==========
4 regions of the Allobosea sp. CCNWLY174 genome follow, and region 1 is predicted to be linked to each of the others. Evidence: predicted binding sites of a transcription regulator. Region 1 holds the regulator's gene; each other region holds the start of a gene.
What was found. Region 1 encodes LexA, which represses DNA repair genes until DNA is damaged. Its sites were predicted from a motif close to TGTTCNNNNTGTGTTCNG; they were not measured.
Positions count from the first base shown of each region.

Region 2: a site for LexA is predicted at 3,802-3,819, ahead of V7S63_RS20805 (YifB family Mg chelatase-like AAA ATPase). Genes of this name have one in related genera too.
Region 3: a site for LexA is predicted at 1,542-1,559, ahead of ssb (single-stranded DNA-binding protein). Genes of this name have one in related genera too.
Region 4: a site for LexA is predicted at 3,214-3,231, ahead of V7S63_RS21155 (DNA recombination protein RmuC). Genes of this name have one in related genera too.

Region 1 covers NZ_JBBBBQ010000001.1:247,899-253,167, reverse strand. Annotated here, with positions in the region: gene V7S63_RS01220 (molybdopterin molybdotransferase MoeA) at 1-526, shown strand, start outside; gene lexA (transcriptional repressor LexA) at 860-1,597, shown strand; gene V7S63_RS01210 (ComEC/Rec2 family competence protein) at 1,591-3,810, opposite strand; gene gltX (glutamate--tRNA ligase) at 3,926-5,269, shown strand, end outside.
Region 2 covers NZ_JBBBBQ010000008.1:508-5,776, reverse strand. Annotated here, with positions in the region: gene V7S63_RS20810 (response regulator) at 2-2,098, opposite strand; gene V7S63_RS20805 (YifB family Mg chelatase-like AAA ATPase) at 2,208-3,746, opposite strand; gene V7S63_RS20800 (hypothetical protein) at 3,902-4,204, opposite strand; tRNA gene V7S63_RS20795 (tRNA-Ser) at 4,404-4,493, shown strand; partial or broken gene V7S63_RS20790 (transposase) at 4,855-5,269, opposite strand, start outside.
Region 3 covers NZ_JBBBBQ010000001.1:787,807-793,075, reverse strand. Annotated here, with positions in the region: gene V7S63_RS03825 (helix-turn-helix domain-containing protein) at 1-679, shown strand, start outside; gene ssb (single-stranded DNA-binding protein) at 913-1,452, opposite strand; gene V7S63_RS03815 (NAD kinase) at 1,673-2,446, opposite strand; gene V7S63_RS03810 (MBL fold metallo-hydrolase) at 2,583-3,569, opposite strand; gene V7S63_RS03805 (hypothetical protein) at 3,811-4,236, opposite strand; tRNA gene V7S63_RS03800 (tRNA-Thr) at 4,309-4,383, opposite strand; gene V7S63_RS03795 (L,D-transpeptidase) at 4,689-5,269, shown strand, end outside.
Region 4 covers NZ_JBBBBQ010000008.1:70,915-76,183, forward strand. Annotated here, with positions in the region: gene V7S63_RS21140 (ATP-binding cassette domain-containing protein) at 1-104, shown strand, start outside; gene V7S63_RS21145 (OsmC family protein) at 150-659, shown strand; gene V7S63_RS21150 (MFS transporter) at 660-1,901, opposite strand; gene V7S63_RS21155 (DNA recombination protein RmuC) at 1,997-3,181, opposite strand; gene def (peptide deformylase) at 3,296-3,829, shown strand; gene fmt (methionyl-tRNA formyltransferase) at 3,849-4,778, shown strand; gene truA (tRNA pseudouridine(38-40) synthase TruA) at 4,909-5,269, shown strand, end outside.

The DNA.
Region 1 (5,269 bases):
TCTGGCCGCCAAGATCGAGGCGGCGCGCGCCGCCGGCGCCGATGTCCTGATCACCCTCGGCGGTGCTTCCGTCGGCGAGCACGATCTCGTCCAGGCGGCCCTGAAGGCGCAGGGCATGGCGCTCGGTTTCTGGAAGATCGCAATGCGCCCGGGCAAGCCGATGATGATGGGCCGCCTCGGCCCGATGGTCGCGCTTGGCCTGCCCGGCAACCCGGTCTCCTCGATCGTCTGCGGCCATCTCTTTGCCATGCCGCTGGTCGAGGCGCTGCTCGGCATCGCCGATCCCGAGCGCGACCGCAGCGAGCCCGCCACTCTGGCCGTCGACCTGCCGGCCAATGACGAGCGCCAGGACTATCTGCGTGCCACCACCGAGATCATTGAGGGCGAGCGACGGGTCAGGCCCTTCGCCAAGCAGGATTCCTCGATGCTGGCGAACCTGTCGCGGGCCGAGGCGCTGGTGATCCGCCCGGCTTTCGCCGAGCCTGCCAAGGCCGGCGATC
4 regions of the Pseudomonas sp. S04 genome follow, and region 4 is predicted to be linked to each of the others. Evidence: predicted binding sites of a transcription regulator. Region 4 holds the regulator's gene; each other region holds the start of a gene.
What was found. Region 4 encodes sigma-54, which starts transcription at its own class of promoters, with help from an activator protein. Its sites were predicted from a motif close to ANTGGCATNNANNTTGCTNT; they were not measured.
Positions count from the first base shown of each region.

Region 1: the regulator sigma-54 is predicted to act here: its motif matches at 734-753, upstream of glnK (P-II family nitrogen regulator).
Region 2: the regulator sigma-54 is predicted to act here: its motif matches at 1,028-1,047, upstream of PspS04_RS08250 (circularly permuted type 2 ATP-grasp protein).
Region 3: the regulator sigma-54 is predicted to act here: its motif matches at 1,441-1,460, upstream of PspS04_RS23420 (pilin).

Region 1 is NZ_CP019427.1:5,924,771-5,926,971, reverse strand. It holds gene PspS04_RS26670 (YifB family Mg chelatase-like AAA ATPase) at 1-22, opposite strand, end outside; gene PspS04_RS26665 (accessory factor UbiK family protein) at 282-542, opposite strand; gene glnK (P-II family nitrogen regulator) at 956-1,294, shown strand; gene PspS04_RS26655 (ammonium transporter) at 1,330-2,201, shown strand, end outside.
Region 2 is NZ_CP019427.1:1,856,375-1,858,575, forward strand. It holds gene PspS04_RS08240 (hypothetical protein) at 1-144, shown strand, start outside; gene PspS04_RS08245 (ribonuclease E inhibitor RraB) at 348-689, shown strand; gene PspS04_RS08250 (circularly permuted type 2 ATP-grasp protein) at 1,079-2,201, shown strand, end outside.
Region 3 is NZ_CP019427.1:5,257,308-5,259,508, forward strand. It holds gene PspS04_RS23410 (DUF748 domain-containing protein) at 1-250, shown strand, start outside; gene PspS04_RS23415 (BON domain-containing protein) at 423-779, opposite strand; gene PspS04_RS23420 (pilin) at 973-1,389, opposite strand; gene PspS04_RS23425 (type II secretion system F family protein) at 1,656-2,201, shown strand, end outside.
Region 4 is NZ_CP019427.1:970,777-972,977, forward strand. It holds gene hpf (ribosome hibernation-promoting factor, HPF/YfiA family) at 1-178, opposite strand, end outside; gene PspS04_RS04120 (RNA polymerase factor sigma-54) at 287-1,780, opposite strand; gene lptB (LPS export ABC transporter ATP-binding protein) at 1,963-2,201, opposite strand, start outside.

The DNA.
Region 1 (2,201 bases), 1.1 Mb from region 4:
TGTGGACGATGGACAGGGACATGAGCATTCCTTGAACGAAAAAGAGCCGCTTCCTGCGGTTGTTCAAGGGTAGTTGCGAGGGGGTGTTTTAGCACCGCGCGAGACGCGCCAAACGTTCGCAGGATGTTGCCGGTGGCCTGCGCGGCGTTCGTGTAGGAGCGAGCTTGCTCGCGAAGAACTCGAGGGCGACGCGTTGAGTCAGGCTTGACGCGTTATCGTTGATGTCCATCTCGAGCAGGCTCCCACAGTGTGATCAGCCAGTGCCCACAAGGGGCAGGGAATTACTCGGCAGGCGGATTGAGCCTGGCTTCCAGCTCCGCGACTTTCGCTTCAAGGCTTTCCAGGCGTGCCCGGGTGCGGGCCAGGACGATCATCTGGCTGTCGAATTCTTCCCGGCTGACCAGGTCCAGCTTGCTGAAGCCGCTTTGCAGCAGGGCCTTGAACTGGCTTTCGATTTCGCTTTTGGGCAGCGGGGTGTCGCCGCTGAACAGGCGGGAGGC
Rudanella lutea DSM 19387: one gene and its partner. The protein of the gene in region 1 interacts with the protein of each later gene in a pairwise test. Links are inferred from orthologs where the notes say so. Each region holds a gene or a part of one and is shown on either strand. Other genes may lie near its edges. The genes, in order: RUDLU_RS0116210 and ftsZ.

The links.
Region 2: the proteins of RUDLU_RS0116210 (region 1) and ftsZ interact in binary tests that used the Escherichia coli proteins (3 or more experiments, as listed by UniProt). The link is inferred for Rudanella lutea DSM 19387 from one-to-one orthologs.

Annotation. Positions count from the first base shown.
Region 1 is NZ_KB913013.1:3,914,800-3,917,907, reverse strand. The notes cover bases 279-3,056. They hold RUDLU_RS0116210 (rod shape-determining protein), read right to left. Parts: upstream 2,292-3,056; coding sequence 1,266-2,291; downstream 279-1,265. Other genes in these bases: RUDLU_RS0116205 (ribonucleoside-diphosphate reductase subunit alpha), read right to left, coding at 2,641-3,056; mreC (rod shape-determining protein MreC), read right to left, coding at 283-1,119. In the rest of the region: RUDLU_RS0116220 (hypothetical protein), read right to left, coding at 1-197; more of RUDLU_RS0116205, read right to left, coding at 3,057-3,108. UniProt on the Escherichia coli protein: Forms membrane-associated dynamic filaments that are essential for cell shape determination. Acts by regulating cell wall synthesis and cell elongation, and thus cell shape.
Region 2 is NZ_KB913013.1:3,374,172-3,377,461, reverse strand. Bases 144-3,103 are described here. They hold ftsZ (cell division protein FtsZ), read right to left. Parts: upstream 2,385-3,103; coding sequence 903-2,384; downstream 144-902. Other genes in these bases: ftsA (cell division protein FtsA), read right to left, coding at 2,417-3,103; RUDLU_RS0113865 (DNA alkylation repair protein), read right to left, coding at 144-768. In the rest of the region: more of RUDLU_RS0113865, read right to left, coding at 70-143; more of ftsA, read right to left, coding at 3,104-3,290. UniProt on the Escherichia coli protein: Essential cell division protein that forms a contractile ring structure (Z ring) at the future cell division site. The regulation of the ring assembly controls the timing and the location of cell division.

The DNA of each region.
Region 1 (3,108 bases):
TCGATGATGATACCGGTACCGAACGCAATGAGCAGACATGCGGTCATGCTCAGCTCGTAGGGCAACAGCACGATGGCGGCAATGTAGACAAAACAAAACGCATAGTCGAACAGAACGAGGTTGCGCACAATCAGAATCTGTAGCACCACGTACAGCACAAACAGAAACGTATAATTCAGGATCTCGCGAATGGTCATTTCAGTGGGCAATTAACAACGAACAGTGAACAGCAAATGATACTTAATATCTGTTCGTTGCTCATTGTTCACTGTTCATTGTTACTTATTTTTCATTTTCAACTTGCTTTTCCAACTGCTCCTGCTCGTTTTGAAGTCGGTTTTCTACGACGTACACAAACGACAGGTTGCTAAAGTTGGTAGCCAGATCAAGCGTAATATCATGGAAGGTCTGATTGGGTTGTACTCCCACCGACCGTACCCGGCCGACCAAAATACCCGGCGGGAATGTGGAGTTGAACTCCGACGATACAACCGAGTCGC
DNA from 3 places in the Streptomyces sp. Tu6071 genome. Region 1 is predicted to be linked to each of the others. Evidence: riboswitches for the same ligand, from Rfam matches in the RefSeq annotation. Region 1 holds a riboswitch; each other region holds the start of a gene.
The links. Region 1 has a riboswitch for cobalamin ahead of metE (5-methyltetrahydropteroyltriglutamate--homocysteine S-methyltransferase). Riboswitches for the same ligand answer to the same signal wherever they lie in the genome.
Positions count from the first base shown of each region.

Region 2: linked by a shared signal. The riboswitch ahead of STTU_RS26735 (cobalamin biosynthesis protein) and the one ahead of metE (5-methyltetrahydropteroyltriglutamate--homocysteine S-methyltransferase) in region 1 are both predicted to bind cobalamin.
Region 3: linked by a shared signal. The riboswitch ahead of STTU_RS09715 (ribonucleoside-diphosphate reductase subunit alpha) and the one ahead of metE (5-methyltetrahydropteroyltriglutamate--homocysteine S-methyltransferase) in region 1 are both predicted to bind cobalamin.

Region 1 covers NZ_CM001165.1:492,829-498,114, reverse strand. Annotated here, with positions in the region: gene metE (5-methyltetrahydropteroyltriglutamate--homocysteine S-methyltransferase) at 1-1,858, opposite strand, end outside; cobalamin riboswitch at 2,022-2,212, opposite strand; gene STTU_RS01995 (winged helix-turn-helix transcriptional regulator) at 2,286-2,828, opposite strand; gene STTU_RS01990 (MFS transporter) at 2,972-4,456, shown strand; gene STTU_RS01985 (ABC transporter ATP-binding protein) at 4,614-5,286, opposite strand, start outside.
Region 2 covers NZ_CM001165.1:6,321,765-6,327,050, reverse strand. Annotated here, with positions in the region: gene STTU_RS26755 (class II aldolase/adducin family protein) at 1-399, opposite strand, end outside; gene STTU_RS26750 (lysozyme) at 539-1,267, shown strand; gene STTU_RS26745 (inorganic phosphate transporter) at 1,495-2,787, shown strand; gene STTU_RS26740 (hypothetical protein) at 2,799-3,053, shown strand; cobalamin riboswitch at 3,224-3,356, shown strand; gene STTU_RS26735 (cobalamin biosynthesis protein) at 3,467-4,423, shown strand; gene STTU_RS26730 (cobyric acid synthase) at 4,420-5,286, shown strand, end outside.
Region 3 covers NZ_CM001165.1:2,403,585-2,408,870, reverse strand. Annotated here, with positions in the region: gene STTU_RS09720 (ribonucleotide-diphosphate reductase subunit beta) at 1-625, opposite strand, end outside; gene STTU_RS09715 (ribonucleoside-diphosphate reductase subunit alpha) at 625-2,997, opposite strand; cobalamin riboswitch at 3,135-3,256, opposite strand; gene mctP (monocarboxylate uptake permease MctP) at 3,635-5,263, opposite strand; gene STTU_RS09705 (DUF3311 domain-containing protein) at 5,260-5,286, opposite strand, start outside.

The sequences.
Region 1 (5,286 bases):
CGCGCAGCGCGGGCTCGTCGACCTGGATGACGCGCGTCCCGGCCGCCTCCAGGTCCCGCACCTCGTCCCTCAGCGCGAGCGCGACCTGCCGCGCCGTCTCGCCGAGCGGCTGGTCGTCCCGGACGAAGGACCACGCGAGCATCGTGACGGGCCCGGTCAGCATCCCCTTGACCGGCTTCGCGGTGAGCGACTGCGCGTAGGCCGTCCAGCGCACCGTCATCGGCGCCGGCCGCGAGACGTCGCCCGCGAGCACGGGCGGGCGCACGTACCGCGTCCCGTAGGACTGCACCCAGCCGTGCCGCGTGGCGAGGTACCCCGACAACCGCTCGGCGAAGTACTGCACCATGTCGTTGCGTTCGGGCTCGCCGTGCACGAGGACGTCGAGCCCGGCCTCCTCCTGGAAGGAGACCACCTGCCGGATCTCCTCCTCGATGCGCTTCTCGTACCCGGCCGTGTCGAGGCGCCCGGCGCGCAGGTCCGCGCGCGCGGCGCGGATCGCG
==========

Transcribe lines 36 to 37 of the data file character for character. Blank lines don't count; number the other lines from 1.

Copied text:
DNA from 3 places in the Streptomyces sp. Tu6071 genome. Region 1 is predicted to be linked to each of the others. Evidence: riboswitches for the same ligand, from Rfam matches in the RefSeq annotation. Region 1 holds a riboswitch; each other region holds the start of a gene.
The links. Region 1 has a riboswitch for cobalamin ahead of metE (5-methyltetrahydropteroyltriglutamate--homocysteine S-methyltransferase). Riboswitches for the same ligand answer to the same signal wherever they lie in the genome.